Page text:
CFS sets sight on new members
CASA suggests financial woes to blame
By Jessica Leeder
With several membership campaigns slated to begin in the coming weeks, the Canadian Federation of Students has come under fire from critics who accuse the leftist lobby group of trying to bolster membership numbers to counter an uncertain future.
CFS claims to represent more than 400,000 post-secondary students nation-wide and is the largest governmental student lobby group in Canada.
Currently, the organization is embroiled in two costly lawsuits against former student members, one of them filed in the mid-1990s by Western in what has become a $100 million fight over the CFS-owned travel agency Travel Cuts.
In the second lawsuit, recently filed against the Acadia University Students' Union, the CFS is asking for thousands of dollars in overdue membership fees because they claim the union illegally terminated its membership in 1996.
With these issues at the forefront, plans to recruit more students, including 34,000 undergraduates from the University of Toronto, who could increase CFS's revenue by more than $400,000 annually, have drawn speculation from critics questioning the group's motives and internal stability.
"There is just a big push in the last couple years from the CFS to bolster their membership. They have been actively recruiting lots of interest, especially in Ontario at the large universities," said Erin Stevenson, a spokeswoman for the Canadian Alliance of Student Associations, a competing federal student lobby group.
"Obviously there could be a lot of reasons they are looking to increase their numbers, but the lawsuits are definite factors," Stevenson said.
Ian Boyko, CFS national chairperson, denied CFS is conducting an "aggressive" recruiting campaign to help cushion the potential impact of the lawsuits.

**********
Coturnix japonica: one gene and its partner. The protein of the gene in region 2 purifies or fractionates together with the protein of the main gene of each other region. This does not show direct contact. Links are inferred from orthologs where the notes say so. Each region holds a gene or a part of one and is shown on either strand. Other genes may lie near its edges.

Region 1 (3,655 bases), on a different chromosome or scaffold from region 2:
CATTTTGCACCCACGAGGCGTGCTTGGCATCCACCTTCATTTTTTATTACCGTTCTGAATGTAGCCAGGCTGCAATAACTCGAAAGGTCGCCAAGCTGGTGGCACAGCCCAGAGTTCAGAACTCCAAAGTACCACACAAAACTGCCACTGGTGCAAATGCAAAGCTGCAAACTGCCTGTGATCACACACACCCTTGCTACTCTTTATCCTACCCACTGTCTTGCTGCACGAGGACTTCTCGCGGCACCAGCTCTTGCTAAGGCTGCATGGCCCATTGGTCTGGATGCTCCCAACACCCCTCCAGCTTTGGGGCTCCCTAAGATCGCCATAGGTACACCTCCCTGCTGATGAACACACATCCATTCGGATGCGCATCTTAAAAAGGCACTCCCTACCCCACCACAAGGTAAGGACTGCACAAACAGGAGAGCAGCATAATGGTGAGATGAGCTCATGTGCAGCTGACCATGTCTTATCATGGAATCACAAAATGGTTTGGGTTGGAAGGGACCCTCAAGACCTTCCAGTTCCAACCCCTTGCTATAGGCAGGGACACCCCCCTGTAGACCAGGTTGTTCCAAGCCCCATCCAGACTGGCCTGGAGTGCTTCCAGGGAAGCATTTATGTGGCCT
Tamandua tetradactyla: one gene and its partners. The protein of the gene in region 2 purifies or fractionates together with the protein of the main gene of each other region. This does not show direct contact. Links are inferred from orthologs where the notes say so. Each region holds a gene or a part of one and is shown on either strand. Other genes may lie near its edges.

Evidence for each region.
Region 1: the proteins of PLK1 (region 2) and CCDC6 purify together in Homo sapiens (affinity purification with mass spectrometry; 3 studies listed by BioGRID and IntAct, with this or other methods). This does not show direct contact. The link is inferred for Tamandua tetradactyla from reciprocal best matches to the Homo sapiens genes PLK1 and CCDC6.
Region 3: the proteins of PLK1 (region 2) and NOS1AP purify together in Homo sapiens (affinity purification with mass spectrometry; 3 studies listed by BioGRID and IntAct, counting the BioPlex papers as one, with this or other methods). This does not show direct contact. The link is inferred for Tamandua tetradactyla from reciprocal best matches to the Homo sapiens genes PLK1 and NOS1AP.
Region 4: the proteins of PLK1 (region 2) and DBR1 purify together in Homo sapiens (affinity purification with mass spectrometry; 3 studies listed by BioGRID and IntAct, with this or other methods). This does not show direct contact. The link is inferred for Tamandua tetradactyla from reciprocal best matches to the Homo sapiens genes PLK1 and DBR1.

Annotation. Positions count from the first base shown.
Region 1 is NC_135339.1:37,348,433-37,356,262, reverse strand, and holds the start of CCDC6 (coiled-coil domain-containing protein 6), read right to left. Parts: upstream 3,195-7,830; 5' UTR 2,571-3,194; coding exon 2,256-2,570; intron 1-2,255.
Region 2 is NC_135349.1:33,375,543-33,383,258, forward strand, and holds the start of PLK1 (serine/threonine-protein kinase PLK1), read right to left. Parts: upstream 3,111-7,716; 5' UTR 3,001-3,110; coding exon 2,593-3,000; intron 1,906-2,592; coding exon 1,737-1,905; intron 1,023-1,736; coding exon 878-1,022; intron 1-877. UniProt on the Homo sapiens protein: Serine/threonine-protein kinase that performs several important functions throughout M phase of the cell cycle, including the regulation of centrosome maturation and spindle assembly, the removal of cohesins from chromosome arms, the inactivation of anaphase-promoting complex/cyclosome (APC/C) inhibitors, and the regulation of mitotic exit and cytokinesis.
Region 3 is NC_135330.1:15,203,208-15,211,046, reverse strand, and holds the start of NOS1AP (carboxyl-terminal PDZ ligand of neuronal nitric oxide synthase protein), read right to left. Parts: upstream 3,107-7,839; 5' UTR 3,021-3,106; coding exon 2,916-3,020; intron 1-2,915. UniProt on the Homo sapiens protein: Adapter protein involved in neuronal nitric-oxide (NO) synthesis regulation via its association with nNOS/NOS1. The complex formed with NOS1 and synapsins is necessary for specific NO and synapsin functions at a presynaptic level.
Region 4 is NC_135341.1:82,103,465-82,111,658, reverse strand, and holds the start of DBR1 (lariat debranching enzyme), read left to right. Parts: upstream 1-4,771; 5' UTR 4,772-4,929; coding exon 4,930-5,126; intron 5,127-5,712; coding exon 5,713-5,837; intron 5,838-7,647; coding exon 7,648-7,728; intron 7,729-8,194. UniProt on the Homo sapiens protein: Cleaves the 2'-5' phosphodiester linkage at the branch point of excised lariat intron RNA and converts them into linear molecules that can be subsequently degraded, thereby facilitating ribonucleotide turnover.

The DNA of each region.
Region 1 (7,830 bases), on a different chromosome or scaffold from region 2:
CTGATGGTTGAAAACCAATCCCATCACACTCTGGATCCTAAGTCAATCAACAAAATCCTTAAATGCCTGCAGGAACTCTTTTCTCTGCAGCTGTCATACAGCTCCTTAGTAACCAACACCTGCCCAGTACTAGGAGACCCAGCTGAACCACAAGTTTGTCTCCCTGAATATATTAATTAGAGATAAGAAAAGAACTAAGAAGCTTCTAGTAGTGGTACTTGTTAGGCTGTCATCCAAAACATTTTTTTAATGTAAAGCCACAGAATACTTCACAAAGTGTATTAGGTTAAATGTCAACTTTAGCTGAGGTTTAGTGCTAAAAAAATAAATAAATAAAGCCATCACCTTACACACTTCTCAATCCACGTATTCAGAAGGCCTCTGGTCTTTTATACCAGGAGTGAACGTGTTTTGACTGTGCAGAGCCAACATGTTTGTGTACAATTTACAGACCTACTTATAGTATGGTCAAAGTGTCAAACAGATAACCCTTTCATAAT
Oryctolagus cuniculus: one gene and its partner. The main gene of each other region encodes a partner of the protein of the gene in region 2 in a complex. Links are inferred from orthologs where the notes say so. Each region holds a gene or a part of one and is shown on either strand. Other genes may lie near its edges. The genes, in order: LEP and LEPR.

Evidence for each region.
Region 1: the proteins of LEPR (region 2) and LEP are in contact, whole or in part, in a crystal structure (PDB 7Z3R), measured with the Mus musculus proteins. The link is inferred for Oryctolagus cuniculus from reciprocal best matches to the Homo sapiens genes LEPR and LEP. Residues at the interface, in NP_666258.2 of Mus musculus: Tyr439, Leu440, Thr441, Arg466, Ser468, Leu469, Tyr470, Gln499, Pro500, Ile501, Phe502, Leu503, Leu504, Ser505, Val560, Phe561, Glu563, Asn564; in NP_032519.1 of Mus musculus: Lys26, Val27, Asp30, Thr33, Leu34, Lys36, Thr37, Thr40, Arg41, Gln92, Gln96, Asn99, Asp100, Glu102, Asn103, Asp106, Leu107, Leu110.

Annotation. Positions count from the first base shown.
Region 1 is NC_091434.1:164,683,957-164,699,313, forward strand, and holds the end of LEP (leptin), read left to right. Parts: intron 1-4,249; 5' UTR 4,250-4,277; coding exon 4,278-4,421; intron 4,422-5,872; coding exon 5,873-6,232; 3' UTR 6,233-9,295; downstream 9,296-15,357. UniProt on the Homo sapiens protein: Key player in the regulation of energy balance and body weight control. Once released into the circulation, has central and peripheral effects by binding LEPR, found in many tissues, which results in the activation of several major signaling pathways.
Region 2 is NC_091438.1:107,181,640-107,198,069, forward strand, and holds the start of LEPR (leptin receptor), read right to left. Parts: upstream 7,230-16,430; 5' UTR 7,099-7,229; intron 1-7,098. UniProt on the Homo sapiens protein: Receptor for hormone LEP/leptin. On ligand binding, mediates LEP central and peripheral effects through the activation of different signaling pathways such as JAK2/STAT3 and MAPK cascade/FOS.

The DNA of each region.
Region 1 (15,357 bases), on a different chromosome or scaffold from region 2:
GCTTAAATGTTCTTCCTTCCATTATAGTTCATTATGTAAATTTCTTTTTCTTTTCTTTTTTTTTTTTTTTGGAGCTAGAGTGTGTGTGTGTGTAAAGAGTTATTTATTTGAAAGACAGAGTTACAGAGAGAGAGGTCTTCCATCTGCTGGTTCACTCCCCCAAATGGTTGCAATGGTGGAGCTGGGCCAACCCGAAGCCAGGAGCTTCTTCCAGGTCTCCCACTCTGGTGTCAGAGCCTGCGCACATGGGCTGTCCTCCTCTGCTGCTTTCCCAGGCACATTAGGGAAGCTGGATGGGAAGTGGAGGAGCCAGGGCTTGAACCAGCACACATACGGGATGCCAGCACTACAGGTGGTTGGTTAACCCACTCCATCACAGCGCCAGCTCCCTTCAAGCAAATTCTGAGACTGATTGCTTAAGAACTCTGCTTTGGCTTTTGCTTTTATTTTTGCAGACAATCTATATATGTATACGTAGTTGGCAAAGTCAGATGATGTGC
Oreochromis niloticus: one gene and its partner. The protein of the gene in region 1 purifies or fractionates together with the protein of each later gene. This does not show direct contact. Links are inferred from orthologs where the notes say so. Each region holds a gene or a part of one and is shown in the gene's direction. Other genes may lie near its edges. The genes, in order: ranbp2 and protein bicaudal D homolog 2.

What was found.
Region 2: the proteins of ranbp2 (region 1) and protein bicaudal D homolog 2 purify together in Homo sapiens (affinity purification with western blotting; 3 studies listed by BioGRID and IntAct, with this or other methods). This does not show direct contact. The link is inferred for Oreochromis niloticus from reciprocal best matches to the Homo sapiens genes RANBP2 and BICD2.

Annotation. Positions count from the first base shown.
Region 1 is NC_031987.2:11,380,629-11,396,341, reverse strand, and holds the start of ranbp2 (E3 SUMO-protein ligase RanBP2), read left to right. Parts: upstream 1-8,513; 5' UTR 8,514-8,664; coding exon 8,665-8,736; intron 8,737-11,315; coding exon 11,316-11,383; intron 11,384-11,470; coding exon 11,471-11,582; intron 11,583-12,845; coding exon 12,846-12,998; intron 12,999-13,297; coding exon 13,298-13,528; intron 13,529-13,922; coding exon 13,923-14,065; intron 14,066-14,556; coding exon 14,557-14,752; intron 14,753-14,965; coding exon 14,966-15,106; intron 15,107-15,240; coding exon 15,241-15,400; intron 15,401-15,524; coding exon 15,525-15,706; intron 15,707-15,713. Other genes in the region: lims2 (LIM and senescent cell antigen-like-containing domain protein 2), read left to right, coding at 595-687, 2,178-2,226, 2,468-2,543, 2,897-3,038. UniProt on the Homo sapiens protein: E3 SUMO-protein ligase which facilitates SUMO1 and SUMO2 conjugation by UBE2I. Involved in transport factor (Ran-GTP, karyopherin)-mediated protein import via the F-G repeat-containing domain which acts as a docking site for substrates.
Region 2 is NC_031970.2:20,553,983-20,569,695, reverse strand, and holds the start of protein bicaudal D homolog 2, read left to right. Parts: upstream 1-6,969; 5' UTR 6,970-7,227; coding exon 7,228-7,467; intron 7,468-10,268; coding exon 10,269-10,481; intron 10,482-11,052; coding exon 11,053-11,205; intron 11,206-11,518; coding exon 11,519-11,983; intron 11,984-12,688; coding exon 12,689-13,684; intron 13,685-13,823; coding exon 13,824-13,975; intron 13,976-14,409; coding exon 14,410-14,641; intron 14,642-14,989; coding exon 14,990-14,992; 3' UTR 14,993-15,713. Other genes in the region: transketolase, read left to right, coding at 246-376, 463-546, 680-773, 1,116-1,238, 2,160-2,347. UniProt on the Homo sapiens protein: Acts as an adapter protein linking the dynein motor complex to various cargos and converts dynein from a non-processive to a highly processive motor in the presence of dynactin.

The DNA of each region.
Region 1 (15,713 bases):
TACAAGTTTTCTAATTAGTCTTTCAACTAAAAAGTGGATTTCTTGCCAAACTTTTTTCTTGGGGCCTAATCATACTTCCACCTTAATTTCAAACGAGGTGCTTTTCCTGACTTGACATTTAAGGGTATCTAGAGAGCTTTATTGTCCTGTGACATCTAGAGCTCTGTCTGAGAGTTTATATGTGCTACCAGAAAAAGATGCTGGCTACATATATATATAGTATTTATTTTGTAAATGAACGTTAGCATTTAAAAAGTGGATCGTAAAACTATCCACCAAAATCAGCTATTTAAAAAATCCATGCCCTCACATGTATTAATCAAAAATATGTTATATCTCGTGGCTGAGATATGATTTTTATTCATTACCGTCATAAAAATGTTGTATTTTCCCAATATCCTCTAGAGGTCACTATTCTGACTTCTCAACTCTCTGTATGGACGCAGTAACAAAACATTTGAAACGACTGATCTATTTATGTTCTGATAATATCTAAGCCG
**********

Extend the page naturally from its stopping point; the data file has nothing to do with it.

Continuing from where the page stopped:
"Right now, we are cresting in our membership. The student membership in Canada is a powerful organization, and we're a federation founded on the idea that there is strength in numbers," he said.
"We are more effective at lobbying when we have more member unions, but any suggestion that this is motivated by anything else is absurd," Boyko said.
Rocco Kusi-Achampong, president of U of T's Student Administrative Council, said CFS' presence at his campus has divided the SAC board and immersed the campus in controversy.
"Those who are in favour of this school becoming members of the CFS have a majority on [SAC], which is unfortunate," Kusi-Achampong said. "I don't disagree with having students united across the country, but [CFS's] approach to government and the messages they have employed in the past are not representative of a school that maintains a certain candor such as the University of Toronto."
"The students here would feel the organization is not representative of our beliefs, or our way of doing business and, once you get in, it is one of the most arduous things to pull out of," Kusi-Achampong said. "I don't want our students to invest in an organization that is destabilizing, that has ongoing lawsuits against schools."
A referendum to decide whether or not U of T students will become full members of the organization will be held Nov. 5-7; at Windsor, voting takes place between Oct. 8-10.
|Contact The News Department|
© 2002 THE GAZETTE